The water to our fire

This post is part of the live coverage during the Global Landscapes Forum: Peatlands Matter event. This post is written by one of our social reporters, and represents the author's views only.
Emmanuela Shinta delivers an impassioned speech at the Global Landscapes Forum: Peatlands Matter in Jakarta, May 18th, 2017.

“We are fighting for our land in our homeland,” explained Emmanuela Shinta as she approached the front of the stage proudly at the Global Landscapes Forum: Peatlands Matter event in Jakarta, May 18th 2017. Shinta brought along the stories from the ground all the way from the western part of Borneo, to Jakarta, the busiest business district of Java.

Shinta comes from the most well-known indigenous group in Indonesia, the Dayak people. Wrapped in her traditional clothes, she drew the attention of media and the world to the life of Dayak’s indigenous people through RANU WELUM Foundation. RANU WELUM means, “Air Kehidupan,” in Bahasa or, “the water of life,” in English.

Despite the elemental name of her organization, “living water” has been fighting with fire since 2014.

Peatlands have always been an integral part of the identity and culture of indigenous people of Borneo, especially the Dayak people. According to CIFOR, in 2012 Borneo has 5.7 million hectares of peatlands, which contain 5 – 10 times the carbon contained in natural forests. The abundance of peatlands in Borneo is and has always been an important resource for subsistence and agriculture for local people.

In spite of the resources they provide to people and the climate, peatlands are being drained at an alarming rate. There were almost 25,000 fire and haze hotspots scattered on the island of Borneo in 2014 – 2015, and these hotspots are vulnerable to uncontrollable fires in the dry season, usually sparked by slash-and-burn land clearing practice done by then large companies and local people.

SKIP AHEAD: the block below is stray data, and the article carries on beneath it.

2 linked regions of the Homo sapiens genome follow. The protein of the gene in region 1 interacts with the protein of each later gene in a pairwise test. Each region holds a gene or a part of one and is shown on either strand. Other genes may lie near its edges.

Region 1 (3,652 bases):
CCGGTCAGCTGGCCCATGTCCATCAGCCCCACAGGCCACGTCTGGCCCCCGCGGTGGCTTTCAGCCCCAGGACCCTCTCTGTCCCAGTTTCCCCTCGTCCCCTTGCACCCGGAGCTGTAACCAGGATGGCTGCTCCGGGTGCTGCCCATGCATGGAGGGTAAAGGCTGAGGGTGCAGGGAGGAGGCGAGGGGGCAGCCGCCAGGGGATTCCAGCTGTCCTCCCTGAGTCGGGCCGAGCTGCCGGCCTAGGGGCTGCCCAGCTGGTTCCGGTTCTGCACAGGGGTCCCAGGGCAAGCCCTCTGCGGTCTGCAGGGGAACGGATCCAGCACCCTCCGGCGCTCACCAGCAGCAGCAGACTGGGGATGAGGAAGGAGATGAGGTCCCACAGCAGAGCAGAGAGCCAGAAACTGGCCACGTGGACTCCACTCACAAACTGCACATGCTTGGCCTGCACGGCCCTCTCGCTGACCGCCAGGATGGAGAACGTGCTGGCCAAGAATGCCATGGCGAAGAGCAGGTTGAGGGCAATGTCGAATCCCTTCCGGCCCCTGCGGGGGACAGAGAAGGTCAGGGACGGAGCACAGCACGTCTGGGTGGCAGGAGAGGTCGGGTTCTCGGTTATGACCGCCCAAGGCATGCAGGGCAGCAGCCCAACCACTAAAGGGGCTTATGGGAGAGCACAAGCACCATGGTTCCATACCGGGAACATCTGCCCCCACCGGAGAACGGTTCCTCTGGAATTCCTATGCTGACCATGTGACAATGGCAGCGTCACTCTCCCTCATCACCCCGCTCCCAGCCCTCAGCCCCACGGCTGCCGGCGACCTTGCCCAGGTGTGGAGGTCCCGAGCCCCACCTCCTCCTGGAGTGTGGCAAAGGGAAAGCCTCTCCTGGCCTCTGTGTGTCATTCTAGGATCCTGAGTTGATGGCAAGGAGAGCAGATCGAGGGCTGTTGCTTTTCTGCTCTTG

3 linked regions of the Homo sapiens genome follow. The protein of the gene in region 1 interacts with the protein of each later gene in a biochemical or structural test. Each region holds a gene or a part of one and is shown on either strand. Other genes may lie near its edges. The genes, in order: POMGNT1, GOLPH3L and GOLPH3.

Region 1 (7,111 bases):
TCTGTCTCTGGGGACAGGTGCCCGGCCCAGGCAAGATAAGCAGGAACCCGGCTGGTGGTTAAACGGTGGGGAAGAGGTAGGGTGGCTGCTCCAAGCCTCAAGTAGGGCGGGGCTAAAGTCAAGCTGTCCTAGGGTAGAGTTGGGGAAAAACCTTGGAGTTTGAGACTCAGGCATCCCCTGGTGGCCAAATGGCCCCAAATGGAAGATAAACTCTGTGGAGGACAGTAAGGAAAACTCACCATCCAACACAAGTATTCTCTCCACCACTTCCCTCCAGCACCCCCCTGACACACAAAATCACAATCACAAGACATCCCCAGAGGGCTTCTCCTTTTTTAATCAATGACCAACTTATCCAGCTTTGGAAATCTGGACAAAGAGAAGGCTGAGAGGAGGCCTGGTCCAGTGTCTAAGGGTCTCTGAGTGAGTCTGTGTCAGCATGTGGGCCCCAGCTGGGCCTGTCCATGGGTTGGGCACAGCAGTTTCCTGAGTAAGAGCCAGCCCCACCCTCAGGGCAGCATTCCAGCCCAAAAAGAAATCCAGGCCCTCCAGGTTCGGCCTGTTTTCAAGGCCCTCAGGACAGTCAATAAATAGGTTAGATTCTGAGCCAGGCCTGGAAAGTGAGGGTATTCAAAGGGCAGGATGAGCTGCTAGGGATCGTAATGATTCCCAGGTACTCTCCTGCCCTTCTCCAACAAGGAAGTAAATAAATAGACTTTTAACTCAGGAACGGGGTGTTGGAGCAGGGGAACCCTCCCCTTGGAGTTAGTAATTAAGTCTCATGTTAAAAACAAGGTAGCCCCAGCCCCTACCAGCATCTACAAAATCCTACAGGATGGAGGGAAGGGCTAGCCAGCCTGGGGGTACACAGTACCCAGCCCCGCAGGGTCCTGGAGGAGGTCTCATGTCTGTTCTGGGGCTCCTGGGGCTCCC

Everything hung in a fine balance until El Niño hit Indonesia in 2015: the drought caused massive fire outbreaks on the islands of Borneo, Papua, and Sumatra. The fires produced acidic and toxic smoke that affected the health of at least 600,000 people. The haze hit neighboring countries, causing Indonesia to be blamed and shunned on the international stage. While Indonesia as a nation was deemed culpable for the spreading smoke, the local people fought for air in the middle of fires.

“We had to fight for oxygen. We didn’t have place to hide from the smoke,“ Shinta lamented, describing the drama of life in Palangkaraya. While this oxygen crisis was unfolding in 2015 in Indonesia, still land and forest fires were considered passé issues. On the stage at the GLF: Peatlands Matter, the horror of the fire and haze that happened on Borneo brought a chill to the spines of many in attendance.

Formed in 2013 and coordinated by CIFOR, The World Bank and UN Environment, the GLF has advanced the landscape approach for dealing with complex social and environmental issues like peat fires. The landscape approach is not only about the ecosystem, flora, or fauna, but also the engagement of indigenous peoples, the private sector, governments, and scientists. This GLF event, honing in on the theme of peatlands, is a milestone for elevating the voices of local people to speak their truth and fight for their engagement on these issues in front of world’s power-brokers.

Too many things are kept beneath the ground of peatlands, instead of carbon. There might be stories, histories, cultures, or wars. One voice has spoken, does it still require several more to be heard?

Let RANU WELUM be RANU WELUM without fighting with the fires.